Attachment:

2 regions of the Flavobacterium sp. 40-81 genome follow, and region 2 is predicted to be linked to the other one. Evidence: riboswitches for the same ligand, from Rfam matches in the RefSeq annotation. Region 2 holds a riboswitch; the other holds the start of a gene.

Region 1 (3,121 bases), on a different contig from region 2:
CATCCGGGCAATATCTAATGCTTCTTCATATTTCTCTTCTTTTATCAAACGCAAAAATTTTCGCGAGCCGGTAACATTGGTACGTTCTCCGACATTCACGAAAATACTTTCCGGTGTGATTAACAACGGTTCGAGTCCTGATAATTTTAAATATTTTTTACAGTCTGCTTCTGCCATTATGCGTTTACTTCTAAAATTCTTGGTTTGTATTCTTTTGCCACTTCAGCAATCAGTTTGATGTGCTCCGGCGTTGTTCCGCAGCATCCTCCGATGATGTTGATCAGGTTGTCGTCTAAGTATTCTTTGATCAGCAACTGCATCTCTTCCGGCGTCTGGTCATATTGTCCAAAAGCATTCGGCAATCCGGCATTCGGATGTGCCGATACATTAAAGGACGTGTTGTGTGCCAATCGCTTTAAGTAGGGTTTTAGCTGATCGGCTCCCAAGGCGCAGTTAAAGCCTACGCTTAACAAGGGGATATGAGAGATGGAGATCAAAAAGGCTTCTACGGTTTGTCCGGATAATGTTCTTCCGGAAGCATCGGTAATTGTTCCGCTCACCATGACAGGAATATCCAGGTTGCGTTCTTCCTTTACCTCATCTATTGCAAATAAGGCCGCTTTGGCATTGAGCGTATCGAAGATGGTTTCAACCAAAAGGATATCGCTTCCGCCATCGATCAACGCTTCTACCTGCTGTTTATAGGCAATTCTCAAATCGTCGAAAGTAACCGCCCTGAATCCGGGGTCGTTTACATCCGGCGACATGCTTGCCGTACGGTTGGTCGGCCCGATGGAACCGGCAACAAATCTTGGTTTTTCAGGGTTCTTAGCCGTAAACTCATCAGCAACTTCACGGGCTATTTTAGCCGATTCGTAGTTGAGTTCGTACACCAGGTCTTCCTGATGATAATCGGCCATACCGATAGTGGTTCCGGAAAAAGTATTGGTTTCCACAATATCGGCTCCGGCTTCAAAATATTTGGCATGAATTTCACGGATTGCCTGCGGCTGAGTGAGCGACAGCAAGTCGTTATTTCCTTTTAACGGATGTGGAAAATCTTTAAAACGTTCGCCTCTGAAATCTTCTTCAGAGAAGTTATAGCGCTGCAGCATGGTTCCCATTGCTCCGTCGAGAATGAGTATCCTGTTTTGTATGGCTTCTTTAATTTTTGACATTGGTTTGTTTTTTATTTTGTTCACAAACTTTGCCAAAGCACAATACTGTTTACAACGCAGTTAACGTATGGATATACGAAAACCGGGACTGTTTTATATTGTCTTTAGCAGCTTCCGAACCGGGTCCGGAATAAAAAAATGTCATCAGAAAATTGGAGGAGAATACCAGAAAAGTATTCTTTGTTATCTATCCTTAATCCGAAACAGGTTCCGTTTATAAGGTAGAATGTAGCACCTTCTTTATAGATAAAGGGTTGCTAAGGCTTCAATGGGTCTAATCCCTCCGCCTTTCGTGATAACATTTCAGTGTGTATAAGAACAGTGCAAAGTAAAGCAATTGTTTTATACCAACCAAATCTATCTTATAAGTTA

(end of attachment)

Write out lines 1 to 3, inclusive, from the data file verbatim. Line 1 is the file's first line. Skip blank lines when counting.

2 regions of the Flavobacterium sp. 40-81 genome follow, and region 2 is predicted to be linked to the other one. Evidence: riboswitches for the same ligand, from Rfam matches in the RefSeq annotation. Region 2 holds a riboswitch; the other holds the start of a gene.

Region 1 (3,121 bases), on a different contig from region 2:
CATCCGGGCAATATCTAATGCTTCTTCATATTTCTCTTCTTTTATCAAACGCAAAAATTTTCGCGAGCCGGTAACATTGGTACGTTCTCCGACATTCACGAAAATACTTTCCGGTGTGATTAACAACGGTTCGAGTCCTGATAATTTTAAATATTTTTTACAGTCTGCTTCTGCCATTATGCGTTTACTTCTAAAATTCTTGGTTTGTATTCTTTTGCCACTTCAGCAATCAGTTTGATGTGCTCCGGCGTTGTTCCGCAGCATCCTCCGATGATGTTGATCAGGTTGTCGTCTAAGTATTCTTTGATCAGCAACTGCATCTCTTCCGGCGTCTGGTCATATTGTCCAAAAGCATTCGGCAATCCGGCATTCGGATGTGCCGATACATTAAAGGACGTGTTGTGTGCCAATCGCTTTAAGTAGGGTTTTAGCTGATCGGCTCCCAAGGCGCAGTTAAAGCCTACGCTTAACAAGGGGATATGAGAGATGGAGATCAAAAAGGCTTCTACGGTTTGTCCGGATAATGTTCTTCCGGAAGCATCGGTAATTGTTCCGCTCACCATGACAGGAATATCCAGGTTGCGTTCTTCCTTTACCTCATCTATTGCAAATAAGGCCGCTTTGGCATTGAGCGTATCGAAGATGGTTTCAACCAAAAGGATATCGCTTCCGCCATCGATCAACGCTTCTACCTGCTGTTTATAGGCAATTCTCAAATCGTCGAAAGTAACCGCCCTGAATCCGGGGTCGTTTACATCCGGCGACATGCTTGCCGTACGGTTGGTCGGCCCGATGGAACCGGCAACAAATCTTGGTTTTTCAGGGTTCTTAGCCGTAAACTCATCAGCAACTTCACGGGCTATTTTAGCCGATTCGTAGTTGAGTTCGTACACCAGGTCTTCCTGATGATAATCGGCCATACCGATAGTGGTTCCGGAAAAAGTATTGGTTTCCACAATATCGGCTCCGGCTTCAAAATATTTGGCATGAATTTCACGGATTGCCTGCGGCTGAGTGAGCGACAGCAAGTCGTTATTTCCTTTTAACGGATGTGGAAAATCTTTAAAACGTTCGCCTCTGAAATCTTCTTCAGAGAAGTTATAGCGCTGCAGCATGGTTCCCATTGCTCCGTCGAGAATGAGTATCCTGTTTTGTATGGCTTCTTTAATTTTTGACATTGGTTTGTTTTTTATTTTGTTCACAAACTTTGCCAAAGCACAATACTGTTTACAACGCAGTTAACGTATGGATATACGAAAACCGGGACTGTTTTATATTGTCTTTAGCAGCTTCCGAACCGGGTCCGGAATAAAAAAATGTCATCAGAAAATTGGAGGAGAATACCAGAAAAGTATTCTTTGTTATCTATCCTTAATCCGAAACAGGTTCCGTTTATAAGGTAGAATGTAGCACCTTCTTTATAGATAAAGGGTTGCTAAGGCTTCAATGGGTCTAATCCCTCCGCCTTTCGTGATAACATTTCAGTGTGTATAAGAACAGTGCAAAGTAAAGCAATTGTTTTATACCAACCAAATCTATCTTATAAGTTA